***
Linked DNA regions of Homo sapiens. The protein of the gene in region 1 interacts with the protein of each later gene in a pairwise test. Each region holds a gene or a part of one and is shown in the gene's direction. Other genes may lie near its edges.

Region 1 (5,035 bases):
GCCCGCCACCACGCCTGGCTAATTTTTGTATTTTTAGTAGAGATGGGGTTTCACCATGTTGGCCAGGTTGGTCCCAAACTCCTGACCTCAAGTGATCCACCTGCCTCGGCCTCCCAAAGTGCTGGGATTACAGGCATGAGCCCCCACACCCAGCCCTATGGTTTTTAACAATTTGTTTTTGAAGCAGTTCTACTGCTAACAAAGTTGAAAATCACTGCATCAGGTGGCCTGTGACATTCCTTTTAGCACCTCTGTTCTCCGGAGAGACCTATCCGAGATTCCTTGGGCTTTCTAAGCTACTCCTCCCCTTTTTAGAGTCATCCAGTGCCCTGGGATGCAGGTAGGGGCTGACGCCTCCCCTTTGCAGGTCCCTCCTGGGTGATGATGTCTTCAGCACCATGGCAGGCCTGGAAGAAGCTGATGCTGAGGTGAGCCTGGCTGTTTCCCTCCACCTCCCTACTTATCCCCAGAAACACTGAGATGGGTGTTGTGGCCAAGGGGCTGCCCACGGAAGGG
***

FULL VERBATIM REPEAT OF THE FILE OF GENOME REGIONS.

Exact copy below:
Linked DNA regions of Homo sapiens. The protein of the gene in region 1 interacts with the protein of each later gene in a pairwise test. Each region holds a gene or a part of one and is shown in the gene's direction. Other genes may lie near its edges.

Region 1 (5,035 bases):
GCCCGCCACCACGCCTGGCTAATTTTTGTATTTTTAGTAGAGATGGGGTTTCACCATGTTGGCCAGGTTGGTCCCAAACTCCTGACCTCAAGTGATCCACCTGCCTCGGCCTCCCAAAGTGCTGGGATTACAGGCATGAGCCCCCACACCCAGCCCTATGGTTTTTAACAATTTGTTTTTGAAGCAGTTCTACTGCTAACAAAGTTGAAAATCACTGCATCAGGTGGCCTGTGACATTCCTTTTAGCACCTCTGTTCTCCGGAGAGACCTATCCGAGATTCCTTGGGCTTTCTAAGCTACTCCTCCCCTTTTTAGAGTCATCCAGTGCCCTGGGATGCAGGTAGGGGCTGACGCCTCCCCTTTGCAGGTCCCTCCTGGGTGATGATGTCTTCAGCACCATGGCAGGCCTGGAAGAAGCTGATGCTGAGGTGAGCCTGGCTGTTTCCCTCCACCTCCCTACTTATCCCCAGAAACACTGAGATGGGTGTTGTGGCCAAGGGGCTGCCCACGGAAGGG